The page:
It was about 2004. The voice mail on my answering machine at The Times-Herald in Port Huron, Mich., was from a woman who lived in Cottrellville Township, which is along the St. Clair River across from Canada in St. Clair County.
I don’t recall the woman’s name, but her message was pretty simple. She was scared for her ash tree, the same one that her ancestors planted in front of her farm house decades ago when they settled the property in Michigan’s thumb.
I had just written a story about the Michigan Department of Environmental Quality enacting a “burn the village to save it” plan to rid St. Clair County of the emerald ash borer.
The woman’s tree was not infested with the bug, which originated in Asia. But it was within a certain radius of another ash tree where the beetle was found.
And so, her tree had to be cut down to prevent the ash borer from spreading.
“You’ve got to help us out,” she cried on the voice mail.
There wasn’t much I could do back then, other than to report the plan by DEQ (Michigan’s equivalent to the Pennsylvania Department of Environmental Protection) and the reaction of residents like her.
There can be a significant economic impact from the ash borer. In a 2007 paper from The Ohio State University, researchers found that, “in aggregate, the total losses for Ohio communities, including ash landscape losses, tree removal and replacements, are estimated to range between $1.8 and $7.6 billion for a single insect pest in a single state. The potential total costs in Ohio are estimated to be between $157,000 and $665,000 per 1,000 residents.”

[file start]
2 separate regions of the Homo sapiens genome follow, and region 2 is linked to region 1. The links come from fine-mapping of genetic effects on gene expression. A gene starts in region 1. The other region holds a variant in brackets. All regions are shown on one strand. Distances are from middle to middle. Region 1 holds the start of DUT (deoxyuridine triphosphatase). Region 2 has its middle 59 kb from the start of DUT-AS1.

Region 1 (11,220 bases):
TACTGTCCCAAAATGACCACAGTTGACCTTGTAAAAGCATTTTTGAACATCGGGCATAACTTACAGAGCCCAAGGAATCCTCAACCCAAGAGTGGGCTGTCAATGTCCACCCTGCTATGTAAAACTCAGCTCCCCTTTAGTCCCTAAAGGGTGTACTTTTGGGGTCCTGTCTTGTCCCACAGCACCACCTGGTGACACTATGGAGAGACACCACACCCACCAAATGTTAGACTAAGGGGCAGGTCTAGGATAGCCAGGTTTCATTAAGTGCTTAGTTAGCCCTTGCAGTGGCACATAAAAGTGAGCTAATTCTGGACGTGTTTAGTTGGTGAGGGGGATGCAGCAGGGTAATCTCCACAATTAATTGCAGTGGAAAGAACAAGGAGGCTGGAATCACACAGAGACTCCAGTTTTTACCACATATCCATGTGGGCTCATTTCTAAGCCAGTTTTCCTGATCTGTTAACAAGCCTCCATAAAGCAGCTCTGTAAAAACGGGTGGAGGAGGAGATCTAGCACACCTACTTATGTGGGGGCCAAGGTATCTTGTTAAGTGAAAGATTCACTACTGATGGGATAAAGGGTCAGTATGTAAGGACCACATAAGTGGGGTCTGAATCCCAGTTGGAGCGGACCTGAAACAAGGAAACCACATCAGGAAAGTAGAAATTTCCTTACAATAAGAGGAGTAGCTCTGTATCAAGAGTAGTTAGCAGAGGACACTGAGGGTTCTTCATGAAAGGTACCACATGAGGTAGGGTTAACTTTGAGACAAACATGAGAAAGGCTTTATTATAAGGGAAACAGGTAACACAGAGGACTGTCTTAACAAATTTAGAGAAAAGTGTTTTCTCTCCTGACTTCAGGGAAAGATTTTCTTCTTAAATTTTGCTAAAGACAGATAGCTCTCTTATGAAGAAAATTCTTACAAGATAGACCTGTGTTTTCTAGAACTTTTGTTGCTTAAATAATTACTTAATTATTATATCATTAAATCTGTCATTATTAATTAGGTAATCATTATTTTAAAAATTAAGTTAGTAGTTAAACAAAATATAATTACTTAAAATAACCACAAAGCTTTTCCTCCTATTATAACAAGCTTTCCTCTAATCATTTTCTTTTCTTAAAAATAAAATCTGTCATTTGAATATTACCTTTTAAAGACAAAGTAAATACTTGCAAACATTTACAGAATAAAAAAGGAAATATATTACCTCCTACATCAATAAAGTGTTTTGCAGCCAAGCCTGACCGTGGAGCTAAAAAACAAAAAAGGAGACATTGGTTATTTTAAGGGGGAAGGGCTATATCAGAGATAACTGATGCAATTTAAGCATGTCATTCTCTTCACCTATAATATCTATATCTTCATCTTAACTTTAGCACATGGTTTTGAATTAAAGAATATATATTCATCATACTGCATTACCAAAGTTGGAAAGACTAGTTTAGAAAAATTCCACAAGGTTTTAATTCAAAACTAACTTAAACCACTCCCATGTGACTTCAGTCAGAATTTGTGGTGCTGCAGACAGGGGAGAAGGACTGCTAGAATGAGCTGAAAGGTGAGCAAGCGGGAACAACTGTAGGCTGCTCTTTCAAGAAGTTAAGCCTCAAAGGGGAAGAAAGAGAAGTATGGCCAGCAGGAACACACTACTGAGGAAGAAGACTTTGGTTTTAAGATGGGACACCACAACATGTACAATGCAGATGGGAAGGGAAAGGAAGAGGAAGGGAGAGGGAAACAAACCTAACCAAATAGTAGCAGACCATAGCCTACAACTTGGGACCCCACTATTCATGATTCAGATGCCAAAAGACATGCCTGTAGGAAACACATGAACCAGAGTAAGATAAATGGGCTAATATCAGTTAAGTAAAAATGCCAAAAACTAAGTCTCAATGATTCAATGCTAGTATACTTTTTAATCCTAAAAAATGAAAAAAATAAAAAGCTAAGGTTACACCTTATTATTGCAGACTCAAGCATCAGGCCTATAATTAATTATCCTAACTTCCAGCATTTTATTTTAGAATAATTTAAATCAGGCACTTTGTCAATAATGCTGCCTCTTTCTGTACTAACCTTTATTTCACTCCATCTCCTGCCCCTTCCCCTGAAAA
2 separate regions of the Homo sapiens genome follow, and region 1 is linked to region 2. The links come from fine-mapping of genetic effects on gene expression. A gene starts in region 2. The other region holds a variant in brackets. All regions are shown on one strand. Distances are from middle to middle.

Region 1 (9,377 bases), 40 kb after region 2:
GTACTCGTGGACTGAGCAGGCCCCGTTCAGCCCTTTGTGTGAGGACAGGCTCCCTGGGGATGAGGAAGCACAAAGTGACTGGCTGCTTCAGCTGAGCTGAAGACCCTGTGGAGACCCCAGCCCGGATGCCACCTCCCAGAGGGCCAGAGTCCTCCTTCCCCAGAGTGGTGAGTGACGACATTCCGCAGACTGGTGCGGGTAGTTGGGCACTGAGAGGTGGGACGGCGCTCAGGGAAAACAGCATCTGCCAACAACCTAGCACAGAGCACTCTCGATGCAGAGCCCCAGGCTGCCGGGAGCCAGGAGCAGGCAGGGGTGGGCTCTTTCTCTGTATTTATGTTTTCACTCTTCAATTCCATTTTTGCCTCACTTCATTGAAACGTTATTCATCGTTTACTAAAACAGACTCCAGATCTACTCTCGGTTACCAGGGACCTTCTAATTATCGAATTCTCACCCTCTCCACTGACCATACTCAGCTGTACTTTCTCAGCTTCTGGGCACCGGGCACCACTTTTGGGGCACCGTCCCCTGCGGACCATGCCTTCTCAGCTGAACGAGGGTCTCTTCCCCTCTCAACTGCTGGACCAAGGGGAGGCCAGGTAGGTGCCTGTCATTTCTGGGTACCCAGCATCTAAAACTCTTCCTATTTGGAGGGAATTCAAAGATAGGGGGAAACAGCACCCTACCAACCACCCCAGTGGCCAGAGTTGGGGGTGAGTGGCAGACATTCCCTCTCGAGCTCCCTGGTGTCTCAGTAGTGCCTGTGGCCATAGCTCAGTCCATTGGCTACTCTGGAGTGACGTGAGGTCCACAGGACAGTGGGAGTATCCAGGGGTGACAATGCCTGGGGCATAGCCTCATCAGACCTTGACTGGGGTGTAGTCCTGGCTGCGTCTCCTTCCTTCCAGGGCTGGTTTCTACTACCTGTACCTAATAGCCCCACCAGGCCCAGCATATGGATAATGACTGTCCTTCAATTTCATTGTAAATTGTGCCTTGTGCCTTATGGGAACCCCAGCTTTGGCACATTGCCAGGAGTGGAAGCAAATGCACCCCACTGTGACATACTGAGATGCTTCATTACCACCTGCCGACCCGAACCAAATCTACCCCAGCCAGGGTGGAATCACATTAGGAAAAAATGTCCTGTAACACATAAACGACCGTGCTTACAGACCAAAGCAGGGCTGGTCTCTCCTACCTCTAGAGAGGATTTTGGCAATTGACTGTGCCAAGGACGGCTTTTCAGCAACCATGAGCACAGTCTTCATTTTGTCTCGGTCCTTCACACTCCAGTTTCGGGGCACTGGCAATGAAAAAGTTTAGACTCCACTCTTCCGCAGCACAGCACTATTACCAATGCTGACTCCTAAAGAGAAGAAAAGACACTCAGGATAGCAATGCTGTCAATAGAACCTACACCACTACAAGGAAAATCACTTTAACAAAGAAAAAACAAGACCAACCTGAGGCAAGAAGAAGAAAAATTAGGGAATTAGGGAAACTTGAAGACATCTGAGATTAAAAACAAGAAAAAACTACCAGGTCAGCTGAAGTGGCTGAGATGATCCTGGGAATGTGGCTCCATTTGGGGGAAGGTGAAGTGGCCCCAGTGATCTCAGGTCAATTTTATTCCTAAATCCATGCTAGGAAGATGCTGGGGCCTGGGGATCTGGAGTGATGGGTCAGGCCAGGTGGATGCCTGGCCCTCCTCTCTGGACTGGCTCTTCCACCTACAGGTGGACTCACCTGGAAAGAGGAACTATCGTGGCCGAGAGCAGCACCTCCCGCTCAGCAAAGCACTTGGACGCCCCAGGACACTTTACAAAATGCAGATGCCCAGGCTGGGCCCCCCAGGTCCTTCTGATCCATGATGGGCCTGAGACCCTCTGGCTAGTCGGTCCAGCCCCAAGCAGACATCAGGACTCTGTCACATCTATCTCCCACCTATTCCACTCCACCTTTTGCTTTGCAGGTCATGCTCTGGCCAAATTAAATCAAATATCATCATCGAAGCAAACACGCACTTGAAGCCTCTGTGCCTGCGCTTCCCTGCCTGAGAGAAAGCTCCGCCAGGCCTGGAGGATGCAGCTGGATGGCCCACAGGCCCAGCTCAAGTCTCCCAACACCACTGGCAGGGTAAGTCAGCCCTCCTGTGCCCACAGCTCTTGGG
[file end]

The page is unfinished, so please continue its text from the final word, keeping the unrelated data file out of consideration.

I know similar things have happened in Pennsylvania to prevent the spread of pests and disease. Adams County’s fruit belt knows this with the plum pox virus, where thousands of acres of trees were ripped out and replanted. In an email, Ruth Welliver, the Department of Agriculture’s plant pathology program manager, said about $30 million was paid in compensation to fruit growers in Pennsylvania.
There’s a new threat to Penn’s Woods. It, too, is a pest from Asia.
The state Department of Agriculture put out the word last week for everyone in the state to be on the lookout for the Asian longhorned beetle. Agriculture Secretary George Greig wants you to collect suspected longhorned beetles and get them to experts for analysis. The county’s Penn State Cooperative Extension is the best place to start, he said.
“Many Pennsylvanians are aware of the threat that invasive species pose to our state’s timber, maple syrup and tourism industries, but awareness isn’t enough,” Greig said. “Since Asian longhorned beetles are similar in appearance to more common beetles, we need citizens to capture samples and submit them to experts for identification.”
Pennsylvania’s forest products industry generates $5.5 billion in sales annually and employs nearly 90,000 people at more than 3,000 facilities across the state, according to the Pennsylvania Forest Products Association. Gov. Tom Corbett, as he was kayaking the Schuylkill River last week, noted that the state’s tourism industry in 2012 generated $38.4 billion in sales. Maple syrup production in Pennsylvania was worth just short of $3.8 million in 2012, according to the USDA.
This bug could mean bucks.
So, you and your employees should be on the lookout for the Asian longhorned beetle.
But unlike the woman in Michigan, don’t leave me a voice mail. Get hold of your local cooperative extension or call the Pennsylvania Department of Agriculture’s toll-free pest hot line at 1-866-253-7189, or email email@example.com.